BusinessDay

The incredible invisible book of “African Values”

A couple of years ago, I carried out a little social experiment on my Twitter handle. In the immediate aftermath of the “Wole Soyinka aeroplane incident” of 2019, something that got thrown around a lot was that the temerity of an unnamed young man to ask for the seat that he paid for and was assigned, was a sign that “our society” has lost something.

What precisely that something was, nobody could say, but the closest thing to an explanation was the postulation that “African values” should ordinarily have prevented someone from committing the heinous crime of demanding his own seat he had paid for.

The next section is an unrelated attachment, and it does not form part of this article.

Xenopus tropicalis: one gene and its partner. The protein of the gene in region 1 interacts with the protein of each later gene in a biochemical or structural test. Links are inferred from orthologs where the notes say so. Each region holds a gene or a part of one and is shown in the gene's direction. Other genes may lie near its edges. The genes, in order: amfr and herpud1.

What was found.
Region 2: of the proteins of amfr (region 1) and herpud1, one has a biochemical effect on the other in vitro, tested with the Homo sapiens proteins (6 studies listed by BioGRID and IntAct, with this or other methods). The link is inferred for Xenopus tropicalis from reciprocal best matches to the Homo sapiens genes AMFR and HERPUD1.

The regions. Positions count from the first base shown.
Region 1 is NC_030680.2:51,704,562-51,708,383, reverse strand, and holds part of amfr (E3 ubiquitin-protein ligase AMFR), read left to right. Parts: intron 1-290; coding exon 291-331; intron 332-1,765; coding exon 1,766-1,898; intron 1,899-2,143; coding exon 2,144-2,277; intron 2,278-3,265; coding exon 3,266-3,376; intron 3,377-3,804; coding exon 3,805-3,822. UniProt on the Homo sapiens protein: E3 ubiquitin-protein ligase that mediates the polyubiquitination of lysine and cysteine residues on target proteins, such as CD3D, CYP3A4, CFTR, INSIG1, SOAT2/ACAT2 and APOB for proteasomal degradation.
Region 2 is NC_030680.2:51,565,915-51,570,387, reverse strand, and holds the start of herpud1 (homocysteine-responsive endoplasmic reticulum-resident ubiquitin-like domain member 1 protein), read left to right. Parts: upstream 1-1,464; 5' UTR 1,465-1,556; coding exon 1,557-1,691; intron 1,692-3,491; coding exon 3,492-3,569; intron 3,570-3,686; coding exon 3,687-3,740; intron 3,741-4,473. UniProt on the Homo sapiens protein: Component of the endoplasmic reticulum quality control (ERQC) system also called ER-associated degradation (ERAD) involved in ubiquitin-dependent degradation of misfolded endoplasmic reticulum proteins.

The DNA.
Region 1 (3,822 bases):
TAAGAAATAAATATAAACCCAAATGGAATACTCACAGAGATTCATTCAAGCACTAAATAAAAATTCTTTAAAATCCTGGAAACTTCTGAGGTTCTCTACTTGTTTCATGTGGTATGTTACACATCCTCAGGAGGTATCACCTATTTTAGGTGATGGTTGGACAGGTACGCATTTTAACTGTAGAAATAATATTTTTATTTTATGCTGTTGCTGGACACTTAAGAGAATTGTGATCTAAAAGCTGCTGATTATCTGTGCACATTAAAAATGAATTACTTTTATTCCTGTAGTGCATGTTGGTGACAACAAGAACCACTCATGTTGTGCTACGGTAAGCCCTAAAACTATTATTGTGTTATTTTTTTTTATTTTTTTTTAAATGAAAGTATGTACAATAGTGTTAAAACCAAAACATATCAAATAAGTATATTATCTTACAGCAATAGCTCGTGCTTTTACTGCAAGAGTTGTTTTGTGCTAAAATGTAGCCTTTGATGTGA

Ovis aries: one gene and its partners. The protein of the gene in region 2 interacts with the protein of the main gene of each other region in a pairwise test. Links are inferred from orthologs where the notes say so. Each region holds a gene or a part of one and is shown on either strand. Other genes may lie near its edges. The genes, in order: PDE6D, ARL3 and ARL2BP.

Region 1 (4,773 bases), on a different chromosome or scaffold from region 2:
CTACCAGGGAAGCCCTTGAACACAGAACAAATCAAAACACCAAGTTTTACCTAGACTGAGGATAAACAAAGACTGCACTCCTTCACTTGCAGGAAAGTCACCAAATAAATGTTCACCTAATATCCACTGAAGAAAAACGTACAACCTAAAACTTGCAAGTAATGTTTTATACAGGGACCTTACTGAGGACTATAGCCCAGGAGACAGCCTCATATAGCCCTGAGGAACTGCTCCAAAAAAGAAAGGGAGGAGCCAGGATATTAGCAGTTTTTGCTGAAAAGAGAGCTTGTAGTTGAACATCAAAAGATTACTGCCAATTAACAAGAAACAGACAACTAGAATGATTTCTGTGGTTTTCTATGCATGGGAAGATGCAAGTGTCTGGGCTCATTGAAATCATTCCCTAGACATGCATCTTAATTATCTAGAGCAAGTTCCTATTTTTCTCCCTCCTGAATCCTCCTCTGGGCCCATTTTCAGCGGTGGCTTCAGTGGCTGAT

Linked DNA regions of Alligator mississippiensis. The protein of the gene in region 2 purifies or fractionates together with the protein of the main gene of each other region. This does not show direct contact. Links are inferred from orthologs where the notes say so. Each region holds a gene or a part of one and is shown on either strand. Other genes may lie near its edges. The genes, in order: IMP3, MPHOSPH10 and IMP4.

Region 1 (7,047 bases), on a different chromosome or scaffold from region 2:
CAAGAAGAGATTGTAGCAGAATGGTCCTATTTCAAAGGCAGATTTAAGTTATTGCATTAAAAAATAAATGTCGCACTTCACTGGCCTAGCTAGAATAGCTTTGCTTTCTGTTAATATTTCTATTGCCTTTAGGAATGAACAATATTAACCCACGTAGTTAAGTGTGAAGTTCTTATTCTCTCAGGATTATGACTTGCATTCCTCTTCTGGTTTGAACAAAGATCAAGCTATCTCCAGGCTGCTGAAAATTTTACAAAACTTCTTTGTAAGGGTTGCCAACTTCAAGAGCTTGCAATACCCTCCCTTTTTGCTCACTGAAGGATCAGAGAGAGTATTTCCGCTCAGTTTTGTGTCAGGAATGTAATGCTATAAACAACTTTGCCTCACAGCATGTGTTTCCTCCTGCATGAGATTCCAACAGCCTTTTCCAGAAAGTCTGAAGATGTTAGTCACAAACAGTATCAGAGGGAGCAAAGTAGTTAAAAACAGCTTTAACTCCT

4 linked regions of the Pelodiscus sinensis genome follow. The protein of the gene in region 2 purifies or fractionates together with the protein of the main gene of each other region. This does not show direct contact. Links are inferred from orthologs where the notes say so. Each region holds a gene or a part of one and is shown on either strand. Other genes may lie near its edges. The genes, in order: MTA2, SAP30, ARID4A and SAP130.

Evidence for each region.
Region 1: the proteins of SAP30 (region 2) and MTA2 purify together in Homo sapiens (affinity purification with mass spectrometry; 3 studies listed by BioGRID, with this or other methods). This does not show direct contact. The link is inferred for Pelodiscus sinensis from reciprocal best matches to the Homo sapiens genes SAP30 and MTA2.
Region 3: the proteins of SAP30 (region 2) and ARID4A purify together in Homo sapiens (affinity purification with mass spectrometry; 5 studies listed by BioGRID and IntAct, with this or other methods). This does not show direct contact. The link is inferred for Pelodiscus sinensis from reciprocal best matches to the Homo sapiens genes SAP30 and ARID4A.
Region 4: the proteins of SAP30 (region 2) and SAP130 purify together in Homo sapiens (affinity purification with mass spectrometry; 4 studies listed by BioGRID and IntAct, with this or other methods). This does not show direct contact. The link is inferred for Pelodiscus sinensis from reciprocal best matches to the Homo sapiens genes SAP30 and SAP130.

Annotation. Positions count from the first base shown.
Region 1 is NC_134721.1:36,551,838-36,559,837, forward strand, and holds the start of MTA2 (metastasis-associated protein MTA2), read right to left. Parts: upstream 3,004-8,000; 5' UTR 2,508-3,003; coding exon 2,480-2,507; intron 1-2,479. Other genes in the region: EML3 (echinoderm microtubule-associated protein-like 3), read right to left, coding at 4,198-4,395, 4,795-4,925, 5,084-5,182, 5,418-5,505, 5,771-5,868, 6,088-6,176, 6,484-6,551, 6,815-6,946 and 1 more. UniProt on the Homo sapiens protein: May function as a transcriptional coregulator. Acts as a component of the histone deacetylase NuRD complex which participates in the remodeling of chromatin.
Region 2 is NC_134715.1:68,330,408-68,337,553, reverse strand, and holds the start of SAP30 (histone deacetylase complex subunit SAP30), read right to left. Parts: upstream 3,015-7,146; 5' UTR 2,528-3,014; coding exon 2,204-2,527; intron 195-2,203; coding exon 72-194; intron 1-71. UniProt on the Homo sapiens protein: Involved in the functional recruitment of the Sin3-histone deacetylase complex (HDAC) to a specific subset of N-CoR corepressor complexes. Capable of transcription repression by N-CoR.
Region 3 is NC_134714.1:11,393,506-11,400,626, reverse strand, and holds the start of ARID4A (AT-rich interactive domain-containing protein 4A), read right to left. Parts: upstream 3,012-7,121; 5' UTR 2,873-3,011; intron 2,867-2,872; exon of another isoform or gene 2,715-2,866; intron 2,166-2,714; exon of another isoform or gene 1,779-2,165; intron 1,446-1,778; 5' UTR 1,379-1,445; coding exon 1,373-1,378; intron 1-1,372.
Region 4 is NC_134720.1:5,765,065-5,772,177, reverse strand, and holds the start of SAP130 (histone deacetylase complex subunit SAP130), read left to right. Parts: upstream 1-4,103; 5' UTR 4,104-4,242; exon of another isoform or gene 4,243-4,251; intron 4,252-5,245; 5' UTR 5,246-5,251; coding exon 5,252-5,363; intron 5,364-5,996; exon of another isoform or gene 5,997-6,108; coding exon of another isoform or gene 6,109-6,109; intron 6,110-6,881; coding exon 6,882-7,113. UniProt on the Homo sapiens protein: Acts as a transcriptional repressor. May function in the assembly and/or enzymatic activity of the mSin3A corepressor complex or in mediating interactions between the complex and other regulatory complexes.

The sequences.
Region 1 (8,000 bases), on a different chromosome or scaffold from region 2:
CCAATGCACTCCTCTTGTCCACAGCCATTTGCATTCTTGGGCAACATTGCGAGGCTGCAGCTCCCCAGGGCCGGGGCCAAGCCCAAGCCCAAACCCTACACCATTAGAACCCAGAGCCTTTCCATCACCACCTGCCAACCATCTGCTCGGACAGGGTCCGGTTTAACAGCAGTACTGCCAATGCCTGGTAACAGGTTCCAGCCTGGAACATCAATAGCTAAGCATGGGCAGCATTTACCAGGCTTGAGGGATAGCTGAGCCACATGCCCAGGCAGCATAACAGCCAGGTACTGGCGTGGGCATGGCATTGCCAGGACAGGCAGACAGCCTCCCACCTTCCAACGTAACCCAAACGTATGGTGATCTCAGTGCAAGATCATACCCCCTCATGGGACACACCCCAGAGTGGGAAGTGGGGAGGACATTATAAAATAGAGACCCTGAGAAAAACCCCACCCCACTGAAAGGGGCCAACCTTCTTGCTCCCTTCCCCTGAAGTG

There is not, and has never been any such thing. We have no “African values.” What we do have is a blank slate to write a useful, fit-for-purpose set of values to characterise and animate our evolution into the 21st Century

I was intrigued by this idea that Nigeria has this thing called “African values,” which, going by the level of outrage flying around at the time, was apparently the only thing keeping us from eating our newborn babies and walking on our heads. This term is one of those things that many of us grew up hearing, but never really thought to delve into. So to me, for example, “African values” was a term that had something to do with greeting older people, washing plates, listening to King Sunny Ade and Jollof Rice.

As a self-respecting amateur social scientist, I decided that I had to do more than just wonder at the reached for my smartphone and went for a solution using the website that condenses the collective knowledge of humanity into 280-character text boxes. It was time to ask the gods of Twitter.

Crowdsourcing cultural insights